‘Music is a universal language’: Pitbull shares stories at What Matters to U event

Pitbull speaks to students on March 29 in the Watsco Center as part of the What Matters to U event.
Pitbull speaks to students on March 29 in the Watsco Center as part of the What Matters to U event. Photo credit: Josh Halper

When Armando Christian Pérez, commonly known as “Pitbull,” walked out on stage, he was greeted by a roaring crowd of University of Miami students. Over 1,800 students filled the Watsco Center on Tuesday evening to see the superstar rapper and singer of their childhood speak at the What Matters to U (WMTU) event. Throughout the hour of conversation, between song lyrics and nuggets of wisdom, the audience got to know Pitbull’s story; one of passion, ambition and perseverance that all began here in Miami.

UM students made clear their affection for the Miami-icon with whooping cheers, flags, posters and even dressing in bald caps and the artist’s iconic sun-glasses.

“Miami has that attraction that the rest of the world doesn’t have, especially through music,” Pitbull said. “So again, it’s an honor and a blessing to be a part of 305 Dade-County.”

Though Pitbull ascended to international stardom, his humble Miami roots are still felt by those who meet him. Matthew Calle, a moderator of the WMTU event, said he immediately felt a Miami-kinship with Pitbull.

“He kind of represents Miami,” Calle said, a senior at UM studying music therapy. “I was feeling really nervous until I met him and I saw how much I can relate to him… He dapped me up, he gave me a hug, he was just great.”

Pitbull, a first generation Cuban-American, said that he has always loved Miami’s melting pot of cultures. The lessons Pitbull learned in the communities he grew up in are what he hopes to share through his music.

“Music is a universal language. It unites, it doesn’t divide, so that is what I try to do through the music,” Pitbull said. “My mother always told me ‘the pen is mightier than the sword, be careful what you write.’”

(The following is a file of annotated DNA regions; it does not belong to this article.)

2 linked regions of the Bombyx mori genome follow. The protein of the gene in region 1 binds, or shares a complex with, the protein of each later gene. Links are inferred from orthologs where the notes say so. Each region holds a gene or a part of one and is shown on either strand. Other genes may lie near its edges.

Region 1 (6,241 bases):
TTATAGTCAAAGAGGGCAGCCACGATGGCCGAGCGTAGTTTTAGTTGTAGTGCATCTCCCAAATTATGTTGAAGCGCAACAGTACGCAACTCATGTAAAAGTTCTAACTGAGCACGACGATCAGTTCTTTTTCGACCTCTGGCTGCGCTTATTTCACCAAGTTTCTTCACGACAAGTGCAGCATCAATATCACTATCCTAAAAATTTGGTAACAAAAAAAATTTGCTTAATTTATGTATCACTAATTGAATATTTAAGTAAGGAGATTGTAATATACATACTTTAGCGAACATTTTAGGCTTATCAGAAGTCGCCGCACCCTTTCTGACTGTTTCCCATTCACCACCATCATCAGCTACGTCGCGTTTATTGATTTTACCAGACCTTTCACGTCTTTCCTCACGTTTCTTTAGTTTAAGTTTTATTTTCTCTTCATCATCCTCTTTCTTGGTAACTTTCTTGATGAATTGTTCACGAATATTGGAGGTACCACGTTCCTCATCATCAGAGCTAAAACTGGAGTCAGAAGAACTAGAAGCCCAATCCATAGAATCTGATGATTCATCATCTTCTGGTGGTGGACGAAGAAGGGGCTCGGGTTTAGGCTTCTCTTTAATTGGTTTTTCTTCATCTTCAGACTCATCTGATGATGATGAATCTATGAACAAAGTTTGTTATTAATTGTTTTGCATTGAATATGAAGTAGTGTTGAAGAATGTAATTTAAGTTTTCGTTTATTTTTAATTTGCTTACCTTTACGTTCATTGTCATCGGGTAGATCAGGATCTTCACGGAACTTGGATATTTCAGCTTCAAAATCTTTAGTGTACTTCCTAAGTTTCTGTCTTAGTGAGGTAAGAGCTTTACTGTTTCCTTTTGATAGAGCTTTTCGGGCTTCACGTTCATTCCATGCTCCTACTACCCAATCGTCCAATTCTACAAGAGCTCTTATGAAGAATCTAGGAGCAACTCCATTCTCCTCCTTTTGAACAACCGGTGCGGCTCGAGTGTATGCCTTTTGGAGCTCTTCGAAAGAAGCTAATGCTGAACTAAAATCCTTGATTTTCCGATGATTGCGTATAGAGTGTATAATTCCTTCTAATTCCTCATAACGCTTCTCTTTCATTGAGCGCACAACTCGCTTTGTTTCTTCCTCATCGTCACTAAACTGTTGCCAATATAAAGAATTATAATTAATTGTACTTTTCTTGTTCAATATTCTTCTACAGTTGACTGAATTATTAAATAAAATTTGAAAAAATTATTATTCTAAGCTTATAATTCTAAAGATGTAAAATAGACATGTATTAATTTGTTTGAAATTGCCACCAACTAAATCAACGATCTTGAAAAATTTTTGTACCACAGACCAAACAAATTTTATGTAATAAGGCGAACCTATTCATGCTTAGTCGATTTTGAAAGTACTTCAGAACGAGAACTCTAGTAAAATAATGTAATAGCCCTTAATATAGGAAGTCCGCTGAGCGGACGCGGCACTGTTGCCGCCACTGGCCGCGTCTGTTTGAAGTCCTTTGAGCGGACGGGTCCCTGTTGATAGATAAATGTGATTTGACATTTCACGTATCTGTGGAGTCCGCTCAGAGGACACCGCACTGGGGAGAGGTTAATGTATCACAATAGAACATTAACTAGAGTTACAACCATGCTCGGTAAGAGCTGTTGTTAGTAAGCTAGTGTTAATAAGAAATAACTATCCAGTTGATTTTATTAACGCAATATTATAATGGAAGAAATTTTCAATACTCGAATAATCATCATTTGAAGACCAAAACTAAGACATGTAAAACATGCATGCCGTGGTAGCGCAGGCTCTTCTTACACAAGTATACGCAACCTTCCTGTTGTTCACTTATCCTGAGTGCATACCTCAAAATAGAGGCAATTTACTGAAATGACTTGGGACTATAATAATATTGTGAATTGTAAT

With his words and his music, Pitbull said he hopes to bring joy to people’s lives, to inspire them to follow their passions and to share his life lessons.

Pitbull said he found his own inspiration in the actions of Hope Martinez, one of his high school teachers at Coral Park Senior High. During breaks between classes, Pitbull would freestyle rap for his peers in the hallways of his high school. One day, Martinez broke through the crowd of students to break up what she had assumed was a fight. However, she was shocked to find a young Pitbull freestyling.

Martinez confronted Pitbull about his talent and told him to pursue his passion. From that point forth, Pitbull committed himself to his music and has since sold over 25 million albums and over 100 million singles.

“All you need is that one person that believes in you and she told me the biggest risk you take is not taking one,” Pitbull said.

Now, “Mr. 305” aims to be a similar inspiration for not only hundreds of millions of listeners worldwide, but for his Miami community as well. In 2013, Pitbull opened the Sport Leadership & Management (SLAM!) charter school in Little Havana, one of the many neighborhoods Pitbull grew up in.

“Living is giving,” Pitbull said.

Beyond his love for his hometown, Pitbull said that he also has a deep affinity for UM. When he was just six years old, Pitbull began parking cars at the Orange Bowl, Miami’s old football stadium that was demolished in 2008.

“I got a chance to see UM build that dynasty, I got a chance to see UM be the underdogs, I got a chance to feel that,” Pitbull said. “To be able to be here and see how much the University has grown, how much this University not only gives to this country but to the world and how it unites everyone from everywhere, it’s again a pleasure, an honor and very very special.”